This is a past event. Its details are archived for historical purposes.
The contact information may no longer be valid.
Please visit our current events listings to look for similar events by title, location, or venue.
Monday, October 18, 2021 at 11:15am to 12:45pm
Ives Hall, 116
B07 Tower Rd, Ithaca, NY 14853, USA
Kevin Ng, Cornell University—Ph.D. Candidate
The Effects of Teacher Tenure on Productivity and Selection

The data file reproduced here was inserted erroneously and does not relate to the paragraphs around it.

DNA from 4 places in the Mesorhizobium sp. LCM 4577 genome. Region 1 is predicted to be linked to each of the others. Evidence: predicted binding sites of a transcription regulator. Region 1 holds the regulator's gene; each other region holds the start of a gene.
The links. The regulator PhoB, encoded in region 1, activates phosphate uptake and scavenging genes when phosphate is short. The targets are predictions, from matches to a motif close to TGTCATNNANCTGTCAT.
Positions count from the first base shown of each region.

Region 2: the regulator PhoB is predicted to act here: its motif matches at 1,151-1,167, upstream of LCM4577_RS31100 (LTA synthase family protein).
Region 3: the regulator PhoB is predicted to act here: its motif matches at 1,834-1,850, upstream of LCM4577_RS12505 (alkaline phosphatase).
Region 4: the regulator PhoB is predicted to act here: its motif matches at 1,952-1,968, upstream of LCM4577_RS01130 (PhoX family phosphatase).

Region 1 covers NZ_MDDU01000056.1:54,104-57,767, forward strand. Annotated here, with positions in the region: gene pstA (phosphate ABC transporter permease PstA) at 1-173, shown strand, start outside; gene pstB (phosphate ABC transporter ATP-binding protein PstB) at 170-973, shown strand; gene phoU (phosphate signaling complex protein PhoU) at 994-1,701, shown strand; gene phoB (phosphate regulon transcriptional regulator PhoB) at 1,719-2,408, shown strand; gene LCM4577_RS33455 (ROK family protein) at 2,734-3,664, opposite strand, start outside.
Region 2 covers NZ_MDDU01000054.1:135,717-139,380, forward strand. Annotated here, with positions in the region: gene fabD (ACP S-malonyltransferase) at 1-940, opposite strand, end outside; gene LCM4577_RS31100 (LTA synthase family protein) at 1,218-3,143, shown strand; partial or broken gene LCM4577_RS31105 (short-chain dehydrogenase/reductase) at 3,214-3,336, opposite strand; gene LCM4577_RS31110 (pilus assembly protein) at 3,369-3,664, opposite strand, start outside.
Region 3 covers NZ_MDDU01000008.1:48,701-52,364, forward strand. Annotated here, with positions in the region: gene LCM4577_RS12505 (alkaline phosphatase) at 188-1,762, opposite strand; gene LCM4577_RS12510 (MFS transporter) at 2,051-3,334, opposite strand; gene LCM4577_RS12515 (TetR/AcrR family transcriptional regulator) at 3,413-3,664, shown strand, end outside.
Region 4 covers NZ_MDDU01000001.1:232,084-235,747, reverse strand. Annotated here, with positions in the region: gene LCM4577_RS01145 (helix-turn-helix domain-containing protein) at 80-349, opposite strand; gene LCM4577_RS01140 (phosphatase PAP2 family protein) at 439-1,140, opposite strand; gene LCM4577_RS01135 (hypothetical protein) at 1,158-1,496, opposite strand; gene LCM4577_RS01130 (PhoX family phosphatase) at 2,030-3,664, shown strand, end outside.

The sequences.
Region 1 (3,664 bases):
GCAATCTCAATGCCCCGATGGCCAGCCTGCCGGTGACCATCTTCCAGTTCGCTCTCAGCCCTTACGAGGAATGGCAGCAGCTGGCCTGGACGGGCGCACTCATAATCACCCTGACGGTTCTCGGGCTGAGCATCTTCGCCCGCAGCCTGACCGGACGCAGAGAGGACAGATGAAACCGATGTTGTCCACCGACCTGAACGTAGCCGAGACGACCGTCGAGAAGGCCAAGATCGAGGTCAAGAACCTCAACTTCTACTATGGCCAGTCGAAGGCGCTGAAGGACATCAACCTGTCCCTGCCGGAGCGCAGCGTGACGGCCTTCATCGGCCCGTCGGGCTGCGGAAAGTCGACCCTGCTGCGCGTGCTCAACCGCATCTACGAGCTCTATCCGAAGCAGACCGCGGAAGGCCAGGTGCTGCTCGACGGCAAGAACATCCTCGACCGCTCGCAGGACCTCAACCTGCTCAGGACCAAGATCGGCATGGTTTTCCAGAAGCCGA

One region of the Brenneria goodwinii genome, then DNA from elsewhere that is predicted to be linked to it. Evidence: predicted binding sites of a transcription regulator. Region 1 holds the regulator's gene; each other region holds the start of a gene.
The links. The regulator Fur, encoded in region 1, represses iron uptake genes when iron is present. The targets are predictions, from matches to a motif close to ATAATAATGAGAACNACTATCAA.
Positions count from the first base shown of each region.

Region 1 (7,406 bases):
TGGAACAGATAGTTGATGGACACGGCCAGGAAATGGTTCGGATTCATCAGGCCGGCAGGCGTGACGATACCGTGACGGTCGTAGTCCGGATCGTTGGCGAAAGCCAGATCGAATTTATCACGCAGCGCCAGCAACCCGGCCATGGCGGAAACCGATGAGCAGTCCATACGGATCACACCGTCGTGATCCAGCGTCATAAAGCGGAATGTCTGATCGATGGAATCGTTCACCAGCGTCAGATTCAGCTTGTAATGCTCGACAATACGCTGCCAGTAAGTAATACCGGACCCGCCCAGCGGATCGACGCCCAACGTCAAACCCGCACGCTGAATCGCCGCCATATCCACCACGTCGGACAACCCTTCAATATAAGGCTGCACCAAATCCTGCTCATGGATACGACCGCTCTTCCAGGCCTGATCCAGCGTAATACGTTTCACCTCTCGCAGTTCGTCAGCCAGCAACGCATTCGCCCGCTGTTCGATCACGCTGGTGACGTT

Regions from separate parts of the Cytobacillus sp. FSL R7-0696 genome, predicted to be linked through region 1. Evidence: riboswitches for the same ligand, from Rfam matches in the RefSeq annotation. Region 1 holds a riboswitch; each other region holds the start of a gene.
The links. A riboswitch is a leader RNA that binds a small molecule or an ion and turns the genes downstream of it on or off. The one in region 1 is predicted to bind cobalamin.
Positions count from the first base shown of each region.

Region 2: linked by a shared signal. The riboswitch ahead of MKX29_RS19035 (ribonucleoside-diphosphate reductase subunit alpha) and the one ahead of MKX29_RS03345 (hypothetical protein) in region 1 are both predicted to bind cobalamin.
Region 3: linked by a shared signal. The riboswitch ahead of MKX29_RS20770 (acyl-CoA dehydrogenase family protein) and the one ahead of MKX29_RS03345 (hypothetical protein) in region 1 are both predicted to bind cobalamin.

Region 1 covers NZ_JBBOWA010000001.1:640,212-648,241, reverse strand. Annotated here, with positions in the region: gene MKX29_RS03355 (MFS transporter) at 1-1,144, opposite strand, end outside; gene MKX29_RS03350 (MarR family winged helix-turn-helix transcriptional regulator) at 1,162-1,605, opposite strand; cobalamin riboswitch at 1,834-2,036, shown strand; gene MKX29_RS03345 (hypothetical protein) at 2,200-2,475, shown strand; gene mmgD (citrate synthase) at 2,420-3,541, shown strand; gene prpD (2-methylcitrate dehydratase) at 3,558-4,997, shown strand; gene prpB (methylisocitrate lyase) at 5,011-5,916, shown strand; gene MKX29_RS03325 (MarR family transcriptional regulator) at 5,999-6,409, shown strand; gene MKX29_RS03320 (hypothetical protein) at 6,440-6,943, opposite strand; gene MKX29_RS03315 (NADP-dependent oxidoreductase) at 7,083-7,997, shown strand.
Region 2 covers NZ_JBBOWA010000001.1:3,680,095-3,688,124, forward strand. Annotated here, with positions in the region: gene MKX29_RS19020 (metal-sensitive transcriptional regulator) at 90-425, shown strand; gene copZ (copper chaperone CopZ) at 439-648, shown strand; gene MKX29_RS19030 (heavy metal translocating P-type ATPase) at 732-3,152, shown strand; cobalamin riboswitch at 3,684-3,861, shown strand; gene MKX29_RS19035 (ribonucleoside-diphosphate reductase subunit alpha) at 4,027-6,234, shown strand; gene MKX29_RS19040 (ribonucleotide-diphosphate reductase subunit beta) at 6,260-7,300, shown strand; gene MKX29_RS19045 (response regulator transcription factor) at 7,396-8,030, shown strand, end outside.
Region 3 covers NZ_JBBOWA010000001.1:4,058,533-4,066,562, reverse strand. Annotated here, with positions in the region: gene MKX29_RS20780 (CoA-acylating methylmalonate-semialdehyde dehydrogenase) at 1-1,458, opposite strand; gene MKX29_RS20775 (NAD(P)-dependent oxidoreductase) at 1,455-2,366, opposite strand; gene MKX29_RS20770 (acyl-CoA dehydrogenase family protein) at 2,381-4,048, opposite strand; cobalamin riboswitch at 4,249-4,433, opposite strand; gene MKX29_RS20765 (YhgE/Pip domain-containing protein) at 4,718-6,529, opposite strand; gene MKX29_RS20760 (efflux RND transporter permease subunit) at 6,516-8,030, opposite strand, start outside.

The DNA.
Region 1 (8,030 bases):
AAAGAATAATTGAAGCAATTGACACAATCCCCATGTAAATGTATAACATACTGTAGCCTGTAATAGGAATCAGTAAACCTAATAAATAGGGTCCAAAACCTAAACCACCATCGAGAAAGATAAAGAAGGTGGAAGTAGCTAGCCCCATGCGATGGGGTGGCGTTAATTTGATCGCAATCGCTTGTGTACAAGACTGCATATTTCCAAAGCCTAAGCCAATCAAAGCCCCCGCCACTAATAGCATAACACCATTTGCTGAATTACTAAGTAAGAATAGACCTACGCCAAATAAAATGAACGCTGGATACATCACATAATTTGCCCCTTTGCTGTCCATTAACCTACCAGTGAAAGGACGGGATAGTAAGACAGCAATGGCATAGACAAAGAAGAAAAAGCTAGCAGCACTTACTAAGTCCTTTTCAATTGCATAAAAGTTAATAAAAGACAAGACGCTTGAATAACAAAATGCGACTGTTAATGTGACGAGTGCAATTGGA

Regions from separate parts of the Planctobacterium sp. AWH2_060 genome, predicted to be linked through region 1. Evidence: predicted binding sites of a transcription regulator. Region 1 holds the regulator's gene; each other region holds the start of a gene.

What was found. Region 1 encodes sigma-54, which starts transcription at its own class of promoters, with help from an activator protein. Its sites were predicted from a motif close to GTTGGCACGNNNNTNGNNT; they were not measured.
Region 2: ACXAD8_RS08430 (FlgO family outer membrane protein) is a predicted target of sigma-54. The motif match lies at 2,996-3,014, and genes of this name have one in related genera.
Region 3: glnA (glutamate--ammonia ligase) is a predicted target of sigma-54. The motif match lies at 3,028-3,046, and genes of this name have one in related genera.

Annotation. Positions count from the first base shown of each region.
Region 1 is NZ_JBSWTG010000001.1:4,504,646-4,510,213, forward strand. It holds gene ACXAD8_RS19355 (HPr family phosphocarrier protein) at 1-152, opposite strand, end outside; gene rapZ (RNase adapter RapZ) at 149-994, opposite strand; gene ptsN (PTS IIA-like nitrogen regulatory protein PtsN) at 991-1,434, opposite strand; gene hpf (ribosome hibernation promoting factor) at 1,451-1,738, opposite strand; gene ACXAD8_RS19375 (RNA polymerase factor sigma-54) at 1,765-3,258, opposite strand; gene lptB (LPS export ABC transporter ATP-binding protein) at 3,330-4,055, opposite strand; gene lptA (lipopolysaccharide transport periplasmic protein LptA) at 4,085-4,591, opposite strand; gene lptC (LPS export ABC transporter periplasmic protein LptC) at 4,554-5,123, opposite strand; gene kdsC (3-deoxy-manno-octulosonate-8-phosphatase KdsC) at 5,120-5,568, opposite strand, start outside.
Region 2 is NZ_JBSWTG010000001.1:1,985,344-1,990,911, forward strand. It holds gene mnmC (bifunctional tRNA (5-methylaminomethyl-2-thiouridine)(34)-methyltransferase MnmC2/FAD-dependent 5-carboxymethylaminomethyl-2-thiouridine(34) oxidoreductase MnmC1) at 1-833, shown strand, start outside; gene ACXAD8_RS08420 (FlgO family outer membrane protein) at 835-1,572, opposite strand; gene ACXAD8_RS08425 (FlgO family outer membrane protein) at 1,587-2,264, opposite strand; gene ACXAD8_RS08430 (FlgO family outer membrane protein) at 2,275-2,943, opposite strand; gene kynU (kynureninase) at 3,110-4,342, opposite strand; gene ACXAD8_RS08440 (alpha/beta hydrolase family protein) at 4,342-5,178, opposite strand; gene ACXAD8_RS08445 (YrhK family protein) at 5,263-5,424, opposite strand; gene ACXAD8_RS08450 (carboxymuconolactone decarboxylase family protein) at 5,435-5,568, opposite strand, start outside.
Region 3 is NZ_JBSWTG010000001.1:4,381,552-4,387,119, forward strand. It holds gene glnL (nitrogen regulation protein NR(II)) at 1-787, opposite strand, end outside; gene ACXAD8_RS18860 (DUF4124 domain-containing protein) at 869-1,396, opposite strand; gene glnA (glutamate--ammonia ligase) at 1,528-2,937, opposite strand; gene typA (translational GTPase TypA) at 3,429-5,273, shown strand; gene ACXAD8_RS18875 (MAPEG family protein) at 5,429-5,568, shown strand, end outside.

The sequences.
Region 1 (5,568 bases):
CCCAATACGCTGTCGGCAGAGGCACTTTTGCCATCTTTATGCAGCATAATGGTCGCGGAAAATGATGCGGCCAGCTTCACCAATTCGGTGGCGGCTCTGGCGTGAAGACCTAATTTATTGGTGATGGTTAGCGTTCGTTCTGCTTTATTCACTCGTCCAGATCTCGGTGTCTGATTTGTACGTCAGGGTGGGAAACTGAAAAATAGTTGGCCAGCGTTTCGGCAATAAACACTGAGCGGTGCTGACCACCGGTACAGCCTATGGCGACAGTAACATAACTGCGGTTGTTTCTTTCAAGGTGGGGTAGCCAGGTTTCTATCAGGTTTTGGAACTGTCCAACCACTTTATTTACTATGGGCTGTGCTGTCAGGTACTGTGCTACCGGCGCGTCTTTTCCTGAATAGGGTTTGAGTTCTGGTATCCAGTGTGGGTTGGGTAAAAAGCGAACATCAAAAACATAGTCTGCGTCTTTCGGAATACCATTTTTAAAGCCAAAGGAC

Abstract: This study examines the productivity and selection effects of K-12 teacher tenure by leveraging variation from New Jersey’s TEACHNJ Act. This law extended the pretenure period from three to four years and allowed districts to dismiss consistently low-performing teachers. I use multiple identification strategies to estimate the productivity effects of tenure across a teacher’s career. I evaluate the productivity effects at tenure receipt using a difference-in-differences design, which compares fourth-year tenured and pretenured teachers. At tenure receipt, math value-added declines but English language arts value-added and summative ratings remain unchanged. To estimate the productivity effects later in the career, I use a regression discontinuity design relying on discontinuities in job security around summative rating thresholds. Later in the career, tenure has no impact on productivity. Thus, tenure induces a transitory decline in math value-added without impacting other dimensions of teacher performance. Focusing on the labor market effects, I compare teachers hired before and after TEACHNJ within the same district and experience level. The TEACHNJ Act disproportionately increased male and Black teacher turnover rates. TEACHNJ did not impact the quality of the teacher labor market as measured by value-added, though higher rated teachers often filled new vacancies. Since the TEACHNJ Act only relies on summative ratings to make personnel decisions, this result aligns with a principal-agent model where only one of several measures of performance is used to evaluate the employee.